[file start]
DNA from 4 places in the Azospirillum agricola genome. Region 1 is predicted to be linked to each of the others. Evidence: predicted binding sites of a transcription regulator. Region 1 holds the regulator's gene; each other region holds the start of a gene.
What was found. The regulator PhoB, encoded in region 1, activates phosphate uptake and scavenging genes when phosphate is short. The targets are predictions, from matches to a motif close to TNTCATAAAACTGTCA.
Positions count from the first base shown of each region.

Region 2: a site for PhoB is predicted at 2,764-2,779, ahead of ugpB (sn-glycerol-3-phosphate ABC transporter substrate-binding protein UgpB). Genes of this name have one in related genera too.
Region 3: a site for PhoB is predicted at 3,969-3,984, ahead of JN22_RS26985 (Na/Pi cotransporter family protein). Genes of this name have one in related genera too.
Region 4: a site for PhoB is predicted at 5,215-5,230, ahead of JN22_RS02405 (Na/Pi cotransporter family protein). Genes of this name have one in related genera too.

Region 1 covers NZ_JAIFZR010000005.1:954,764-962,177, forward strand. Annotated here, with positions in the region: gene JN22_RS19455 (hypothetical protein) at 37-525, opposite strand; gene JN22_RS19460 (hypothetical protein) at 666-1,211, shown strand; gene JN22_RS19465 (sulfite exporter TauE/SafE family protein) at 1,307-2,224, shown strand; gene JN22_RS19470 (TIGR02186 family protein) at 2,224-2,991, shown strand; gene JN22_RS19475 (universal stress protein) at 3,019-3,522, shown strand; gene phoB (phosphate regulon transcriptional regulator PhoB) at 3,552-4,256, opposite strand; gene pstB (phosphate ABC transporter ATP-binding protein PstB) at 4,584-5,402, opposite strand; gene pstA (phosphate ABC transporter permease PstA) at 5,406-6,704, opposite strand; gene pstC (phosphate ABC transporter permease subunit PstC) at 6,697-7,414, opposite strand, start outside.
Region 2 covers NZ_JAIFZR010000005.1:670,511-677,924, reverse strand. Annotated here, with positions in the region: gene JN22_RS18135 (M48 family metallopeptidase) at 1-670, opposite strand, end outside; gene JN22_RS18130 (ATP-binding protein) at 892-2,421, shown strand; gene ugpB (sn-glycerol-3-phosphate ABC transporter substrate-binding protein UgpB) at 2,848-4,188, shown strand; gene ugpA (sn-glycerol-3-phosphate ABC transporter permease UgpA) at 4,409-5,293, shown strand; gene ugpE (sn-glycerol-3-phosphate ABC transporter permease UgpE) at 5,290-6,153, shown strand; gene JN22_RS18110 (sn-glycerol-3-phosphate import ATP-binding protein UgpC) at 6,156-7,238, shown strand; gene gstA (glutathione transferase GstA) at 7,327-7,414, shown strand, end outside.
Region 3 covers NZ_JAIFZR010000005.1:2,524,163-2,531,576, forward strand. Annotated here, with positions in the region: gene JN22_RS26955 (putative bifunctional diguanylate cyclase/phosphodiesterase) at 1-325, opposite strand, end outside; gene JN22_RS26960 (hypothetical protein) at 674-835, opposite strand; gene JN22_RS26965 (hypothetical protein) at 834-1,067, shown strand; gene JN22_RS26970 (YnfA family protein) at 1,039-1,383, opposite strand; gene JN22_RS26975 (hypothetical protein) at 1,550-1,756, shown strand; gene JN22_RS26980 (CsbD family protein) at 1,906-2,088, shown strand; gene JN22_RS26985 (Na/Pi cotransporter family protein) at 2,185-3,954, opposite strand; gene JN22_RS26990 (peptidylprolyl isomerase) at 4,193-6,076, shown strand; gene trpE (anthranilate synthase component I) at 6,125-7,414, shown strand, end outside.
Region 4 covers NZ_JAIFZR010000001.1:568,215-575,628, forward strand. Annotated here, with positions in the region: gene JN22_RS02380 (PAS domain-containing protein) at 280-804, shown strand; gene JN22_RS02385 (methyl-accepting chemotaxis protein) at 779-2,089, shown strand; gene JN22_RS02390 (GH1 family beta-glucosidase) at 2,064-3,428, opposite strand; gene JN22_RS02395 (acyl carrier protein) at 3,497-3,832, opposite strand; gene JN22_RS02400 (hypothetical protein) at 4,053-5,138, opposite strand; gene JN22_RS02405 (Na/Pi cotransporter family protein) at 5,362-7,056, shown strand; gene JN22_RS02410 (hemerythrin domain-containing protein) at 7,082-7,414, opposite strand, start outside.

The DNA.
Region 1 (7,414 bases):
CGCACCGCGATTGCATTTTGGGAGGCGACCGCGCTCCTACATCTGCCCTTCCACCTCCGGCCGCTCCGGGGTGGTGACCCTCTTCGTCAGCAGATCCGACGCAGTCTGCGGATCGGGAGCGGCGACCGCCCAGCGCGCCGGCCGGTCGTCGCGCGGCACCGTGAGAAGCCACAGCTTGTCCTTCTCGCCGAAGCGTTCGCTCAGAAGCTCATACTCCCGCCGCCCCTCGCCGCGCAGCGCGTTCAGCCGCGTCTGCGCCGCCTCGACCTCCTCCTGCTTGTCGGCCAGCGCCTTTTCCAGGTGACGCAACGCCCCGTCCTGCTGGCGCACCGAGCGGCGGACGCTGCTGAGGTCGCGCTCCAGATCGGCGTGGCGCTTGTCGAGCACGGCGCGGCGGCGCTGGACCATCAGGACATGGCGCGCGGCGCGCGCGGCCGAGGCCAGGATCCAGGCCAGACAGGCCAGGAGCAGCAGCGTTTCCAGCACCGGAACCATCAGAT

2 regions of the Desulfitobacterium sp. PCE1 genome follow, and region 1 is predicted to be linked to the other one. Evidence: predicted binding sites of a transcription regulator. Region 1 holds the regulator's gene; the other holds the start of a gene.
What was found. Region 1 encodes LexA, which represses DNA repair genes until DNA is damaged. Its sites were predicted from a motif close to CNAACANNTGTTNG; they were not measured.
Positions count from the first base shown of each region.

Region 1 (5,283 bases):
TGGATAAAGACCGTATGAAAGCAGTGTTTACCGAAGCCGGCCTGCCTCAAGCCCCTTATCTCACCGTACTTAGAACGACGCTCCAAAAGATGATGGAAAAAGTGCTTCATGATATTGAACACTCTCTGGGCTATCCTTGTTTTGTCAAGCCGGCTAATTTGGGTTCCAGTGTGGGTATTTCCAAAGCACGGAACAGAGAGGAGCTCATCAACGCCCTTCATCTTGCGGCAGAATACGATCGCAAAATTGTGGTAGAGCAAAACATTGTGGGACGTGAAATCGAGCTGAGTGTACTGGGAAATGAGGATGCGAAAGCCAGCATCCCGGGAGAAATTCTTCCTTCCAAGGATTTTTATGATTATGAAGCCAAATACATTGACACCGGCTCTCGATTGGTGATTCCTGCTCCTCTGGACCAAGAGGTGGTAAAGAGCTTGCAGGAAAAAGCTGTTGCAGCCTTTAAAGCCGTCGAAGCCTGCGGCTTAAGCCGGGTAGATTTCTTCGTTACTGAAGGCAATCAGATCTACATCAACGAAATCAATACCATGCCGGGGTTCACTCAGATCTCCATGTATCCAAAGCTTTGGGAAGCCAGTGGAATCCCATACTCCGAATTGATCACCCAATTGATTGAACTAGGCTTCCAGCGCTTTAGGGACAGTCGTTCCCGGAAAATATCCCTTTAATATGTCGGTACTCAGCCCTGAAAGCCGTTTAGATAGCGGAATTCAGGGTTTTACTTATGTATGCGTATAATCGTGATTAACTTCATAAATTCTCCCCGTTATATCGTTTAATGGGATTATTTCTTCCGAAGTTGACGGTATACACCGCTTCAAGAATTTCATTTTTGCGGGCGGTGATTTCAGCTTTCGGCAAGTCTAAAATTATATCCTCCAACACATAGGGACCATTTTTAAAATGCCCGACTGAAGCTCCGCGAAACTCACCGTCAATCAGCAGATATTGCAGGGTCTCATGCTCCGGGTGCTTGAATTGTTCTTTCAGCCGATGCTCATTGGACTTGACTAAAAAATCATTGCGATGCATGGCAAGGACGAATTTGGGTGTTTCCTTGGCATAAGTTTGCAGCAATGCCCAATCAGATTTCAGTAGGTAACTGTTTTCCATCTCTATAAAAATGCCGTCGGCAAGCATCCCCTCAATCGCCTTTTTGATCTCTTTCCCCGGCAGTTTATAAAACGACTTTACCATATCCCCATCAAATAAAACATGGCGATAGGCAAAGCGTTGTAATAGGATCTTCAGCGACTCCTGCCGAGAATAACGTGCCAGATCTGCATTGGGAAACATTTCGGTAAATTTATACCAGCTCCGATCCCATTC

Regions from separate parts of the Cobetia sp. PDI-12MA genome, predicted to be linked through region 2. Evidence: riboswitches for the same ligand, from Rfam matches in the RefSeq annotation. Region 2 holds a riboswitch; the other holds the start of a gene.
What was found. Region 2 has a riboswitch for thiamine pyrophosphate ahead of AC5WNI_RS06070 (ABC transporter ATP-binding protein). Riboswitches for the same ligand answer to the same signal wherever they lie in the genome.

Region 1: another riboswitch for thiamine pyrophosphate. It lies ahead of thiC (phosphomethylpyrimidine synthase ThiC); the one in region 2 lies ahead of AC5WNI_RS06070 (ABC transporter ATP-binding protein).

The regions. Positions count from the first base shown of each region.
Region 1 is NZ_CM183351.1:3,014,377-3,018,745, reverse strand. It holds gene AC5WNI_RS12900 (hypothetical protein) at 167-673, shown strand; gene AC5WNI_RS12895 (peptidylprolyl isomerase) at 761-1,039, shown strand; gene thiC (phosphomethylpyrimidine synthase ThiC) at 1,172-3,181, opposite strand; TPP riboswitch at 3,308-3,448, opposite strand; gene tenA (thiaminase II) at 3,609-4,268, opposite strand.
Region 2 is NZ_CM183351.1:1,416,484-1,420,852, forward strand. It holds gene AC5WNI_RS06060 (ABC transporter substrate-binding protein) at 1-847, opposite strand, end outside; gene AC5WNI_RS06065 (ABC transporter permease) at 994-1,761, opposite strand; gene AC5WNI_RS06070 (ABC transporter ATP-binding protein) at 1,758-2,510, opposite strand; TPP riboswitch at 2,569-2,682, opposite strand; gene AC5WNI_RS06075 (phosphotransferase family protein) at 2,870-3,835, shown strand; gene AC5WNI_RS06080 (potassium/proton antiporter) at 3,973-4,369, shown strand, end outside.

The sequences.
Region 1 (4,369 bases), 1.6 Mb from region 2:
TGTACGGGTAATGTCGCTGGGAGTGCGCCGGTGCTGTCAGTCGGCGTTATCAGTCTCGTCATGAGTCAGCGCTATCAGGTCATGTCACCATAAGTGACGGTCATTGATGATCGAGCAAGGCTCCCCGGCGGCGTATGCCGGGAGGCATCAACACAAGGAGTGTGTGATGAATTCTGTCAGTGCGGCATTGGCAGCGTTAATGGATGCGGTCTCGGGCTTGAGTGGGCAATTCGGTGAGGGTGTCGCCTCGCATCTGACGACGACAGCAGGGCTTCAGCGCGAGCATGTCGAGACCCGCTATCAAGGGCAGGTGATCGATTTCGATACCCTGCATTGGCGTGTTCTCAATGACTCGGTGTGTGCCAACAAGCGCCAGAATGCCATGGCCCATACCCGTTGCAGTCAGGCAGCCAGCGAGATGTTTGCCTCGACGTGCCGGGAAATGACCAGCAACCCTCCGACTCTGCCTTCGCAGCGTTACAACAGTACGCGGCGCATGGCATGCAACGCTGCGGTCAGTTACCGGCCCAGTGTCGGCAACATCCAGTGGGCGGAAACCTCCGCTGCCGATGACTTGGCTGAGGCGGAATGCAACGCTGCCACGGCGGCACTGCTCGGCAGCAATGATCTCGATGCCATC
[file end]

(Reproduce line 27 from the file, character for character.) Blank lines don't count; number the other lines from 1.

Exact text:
TGTACGGGTAATGTCGCTGGGAGTGCGCCGGTGCTGTCAGTCGGCGTTATCAGTCTCGTCATGAGTCAGCGCTATCAGGTCATGTCACCATAAGTGACGGTCATTGATGATCGAGCAAGGCTCCCCGGCGGCGTATGCCGGGAGGCATCAACACAAGGAGTGTGTGATGAATTCTGTCAGTGCGGCATTGGCAGCGTTAATGGATGCGGTCTCGGGCTTGAGTGGGCAATTCGGTGAGGGTGTCGCCTCGCATCTGACGACGACAGCAGGGCTTCAGCGCGAGCATGTCGAGACCCGCTATCAAGGGCAGGTGATCGATTTCGATACCCTGCATTGGCGTGTTCTCAATGACTCGGTGTGTGCCAACAAGCGCCAGAATGCCATGGCCCATACCCGTTGCAGTCAGGCAGCCAGCGAGATGTTTGCCTCGACGTGCCGGGAAATGACCAGCAACCCTCCGACTCTGCCTTCGCAGCGTTACAACAGTACGCGGCGCATGGCATGCAACGCTGCGGTCAGTTACCGGCCCAGTGTCGGCAACATCCAGTGGGCGGAAACCTCCGCTGCCGATGACTTGGCTGAGGCGGAATGCAACGCTGCCACGGCGGCACTGCTCGGCAGCAATGATCTCGATGCCATC